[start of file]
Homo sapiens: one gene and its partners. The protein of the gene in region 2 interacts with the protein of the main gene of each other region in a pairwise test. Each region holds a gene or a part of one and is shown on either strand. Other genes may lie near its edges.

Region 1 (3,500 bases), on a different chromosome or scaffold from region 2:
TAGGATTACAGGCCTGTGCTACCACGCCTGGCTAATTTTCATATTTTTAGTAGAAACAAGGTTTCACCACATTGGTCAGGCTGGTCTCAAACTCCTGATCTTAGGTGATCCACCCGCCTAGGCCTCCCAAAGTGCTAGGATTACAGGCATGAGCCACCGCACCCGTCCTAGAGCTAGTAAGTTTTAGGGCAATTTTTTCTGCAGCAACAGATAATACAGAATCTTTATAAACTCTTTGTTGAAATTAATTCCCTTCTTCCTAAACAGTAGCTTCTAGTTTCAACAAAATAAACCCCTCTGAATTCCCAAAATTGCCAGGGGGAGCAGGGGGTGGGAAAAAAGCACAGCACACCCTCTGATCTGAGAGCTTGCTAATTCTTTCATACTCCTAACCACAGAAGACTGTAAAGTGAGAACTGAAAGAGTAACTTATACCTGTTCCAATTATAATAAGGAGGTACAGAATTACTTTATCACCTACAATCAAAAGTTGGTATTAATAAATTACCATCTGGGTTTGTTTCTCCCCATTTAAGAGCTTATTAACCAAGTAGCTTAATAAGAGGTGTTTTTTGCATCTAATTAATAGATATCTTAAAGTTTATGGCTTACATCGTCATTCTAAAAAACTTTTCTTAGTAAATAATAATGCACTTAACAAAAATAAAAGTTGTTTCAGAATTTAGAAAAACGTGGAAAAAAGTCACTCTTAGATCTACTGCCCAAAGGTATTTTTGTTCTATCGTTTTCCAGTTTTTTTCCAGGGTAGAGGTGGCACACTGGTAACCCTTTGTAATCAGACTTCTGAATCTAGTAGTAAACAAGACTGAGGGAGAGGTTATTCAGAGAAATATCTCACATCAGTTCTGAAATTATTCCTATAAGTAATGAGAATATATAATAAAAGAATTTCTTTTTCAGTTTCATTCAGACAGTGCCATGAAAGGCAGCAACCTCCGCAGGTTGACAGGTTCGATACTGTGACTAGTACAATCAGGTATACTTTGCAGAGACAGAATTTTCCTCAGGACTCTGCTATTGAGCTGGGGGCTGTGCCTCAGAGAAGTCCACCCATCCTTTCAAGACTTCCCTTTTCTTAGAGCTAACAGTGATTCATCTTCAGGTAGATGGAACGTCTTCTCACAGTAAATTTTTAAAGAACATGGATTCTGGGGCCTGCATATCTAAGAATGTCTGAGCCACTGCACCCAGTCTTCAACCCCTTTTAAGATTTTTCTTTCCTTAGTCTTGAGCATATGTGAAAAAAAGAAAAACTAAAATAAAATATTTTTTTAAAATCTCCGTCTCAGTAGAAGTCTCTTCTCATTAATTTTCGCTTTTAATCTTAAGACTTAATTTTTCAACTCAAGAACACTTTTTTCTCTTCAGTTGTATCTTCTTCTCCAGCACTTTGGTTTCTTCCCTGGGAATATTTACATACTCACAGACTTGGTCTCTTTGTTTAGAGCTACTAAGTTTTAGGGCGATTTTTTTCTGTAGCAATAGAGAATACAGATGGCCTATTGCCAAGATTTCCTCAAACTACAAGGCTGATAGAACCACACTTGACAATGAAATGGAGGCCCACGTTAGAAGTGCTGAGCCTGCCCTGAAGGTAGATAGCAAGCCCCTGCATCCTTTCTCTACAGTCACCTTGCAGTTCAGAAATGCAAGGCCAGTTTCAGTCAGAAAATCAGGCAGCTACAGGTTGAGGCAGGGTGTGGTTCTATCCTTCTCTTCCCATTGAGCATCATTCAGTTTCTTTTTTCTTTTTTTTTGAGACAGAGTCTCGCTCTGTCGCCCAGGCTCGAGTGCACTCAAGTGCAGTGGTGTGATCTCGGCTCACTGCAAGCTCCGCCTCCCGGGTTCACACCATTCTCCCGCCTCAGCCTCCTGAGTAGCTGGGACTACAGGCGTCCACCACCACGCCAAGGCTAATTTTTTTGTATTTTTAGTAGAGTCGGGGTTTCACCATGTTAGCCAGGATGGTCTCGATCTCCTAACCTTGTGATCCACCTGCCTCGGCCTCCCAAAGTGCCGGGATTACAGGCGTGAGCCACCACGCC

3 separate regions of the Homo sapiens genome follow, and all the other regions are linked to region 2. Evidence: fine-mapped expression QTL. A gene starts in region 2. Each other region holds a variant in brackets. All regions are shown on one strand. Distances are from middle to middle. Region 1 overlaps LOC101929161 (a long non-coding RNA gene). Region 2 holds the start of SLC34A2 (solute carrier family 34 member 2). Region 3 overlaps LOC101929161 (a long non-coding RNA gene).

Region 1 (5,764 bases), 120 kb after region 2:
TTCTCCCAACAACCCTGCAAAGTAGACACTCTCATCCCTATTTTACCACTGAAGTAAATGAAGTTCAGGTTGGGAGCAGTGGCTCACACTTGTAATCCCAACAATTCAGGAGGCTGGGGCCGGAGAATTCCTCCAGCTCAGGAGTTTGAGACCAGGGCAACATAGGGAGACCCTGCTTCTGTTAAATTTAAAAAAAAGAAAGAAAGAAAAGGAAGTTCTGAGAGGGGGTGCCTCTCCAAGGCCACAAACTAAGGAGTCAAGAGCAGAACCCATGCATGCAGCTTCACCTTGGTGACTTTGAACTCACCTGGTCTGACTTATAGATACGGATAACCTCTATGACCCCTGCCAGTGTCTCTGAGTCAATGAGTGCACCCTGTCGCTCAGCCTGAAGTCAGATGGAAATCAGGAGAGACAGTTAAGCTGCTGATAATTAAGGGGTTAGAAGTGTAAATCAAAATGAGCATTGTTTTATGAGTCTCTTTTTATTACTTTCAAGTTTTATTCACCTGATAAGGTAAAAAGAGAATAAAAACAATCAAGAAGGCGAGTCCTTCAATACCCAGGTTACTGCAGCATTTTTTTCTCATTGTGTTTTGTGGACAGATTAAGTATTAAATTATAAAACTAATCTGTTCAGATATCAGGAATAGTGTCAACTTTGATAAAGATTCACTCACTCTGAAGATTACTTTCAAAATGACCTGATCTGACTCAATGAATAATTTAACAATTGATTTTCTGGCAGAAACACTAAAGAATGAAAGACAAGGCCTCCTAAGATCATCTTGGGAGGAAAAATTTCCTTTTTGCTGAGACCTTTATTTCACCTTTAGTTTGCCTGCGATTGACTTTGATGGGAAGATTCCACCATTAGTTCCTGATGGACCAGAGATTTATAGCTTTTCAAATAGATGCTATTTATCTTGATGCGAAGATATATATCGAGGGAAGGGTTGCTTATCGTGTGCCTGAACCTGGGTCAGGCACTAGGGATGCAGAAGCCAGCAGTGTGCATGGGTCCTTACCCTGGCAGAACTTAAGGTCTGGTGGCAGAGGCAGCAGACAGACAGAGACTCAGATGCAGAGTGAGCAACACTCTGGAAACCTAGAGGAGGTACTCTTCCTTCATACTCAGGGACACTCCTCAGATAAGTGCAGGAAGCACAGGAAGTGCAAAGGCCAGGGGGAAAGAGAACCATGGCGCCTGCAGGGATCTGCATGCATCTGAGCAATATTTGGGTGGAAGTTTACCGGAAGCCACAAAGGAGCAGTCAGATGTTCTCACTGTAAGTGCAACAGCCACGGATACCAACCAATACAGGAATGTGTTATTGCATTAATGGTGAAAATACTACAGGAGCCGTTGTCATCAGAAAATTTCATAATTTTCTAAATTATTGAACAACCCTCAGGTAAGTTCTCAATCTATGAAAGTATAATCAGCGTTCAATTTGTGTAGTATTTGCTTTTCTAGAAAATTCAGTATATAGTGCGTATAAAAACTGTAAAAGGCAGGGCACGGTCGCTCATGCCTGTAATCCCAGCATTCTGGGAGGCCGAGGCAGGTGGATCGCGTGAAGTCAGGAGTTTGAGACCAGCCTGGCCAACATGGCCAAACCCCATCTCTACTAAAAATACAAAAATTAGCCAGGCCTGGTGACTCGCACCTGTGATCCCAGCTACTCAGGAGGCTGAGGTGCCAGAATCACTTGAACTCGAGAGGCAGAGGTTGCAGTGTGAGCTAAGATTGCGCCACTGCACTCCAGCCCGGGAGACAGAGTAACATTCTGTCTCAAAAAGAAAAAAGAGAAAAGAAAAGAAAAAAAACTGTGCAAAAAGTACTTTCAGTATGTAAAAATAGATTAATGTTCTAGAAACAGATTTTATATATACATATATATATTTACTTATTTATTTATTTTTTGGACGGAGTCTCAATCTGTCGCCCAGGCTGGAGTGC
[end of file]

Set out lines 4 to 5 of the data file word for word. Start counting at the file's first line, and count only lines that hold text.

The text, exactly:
3 separate regions of the Homo sapiens genome follow, and all the other regions are linked to region 2. Evidence: fine-mapped expression QTL. A gene starts in region 2. Each other region holds a variant in brackets. All regions are shown on one strand. Distances are from middle to middle. Region 1 overlaps LOC101929161 (a long non-coding RNA gene). Region 2 holds the start of SLC34A2 (solute carrier family 34 member 2). Region 3 overlaps LOC101929161 (a long non-coding RNA gene).

Region 1 (5,764 bases), 120 kb after region 2: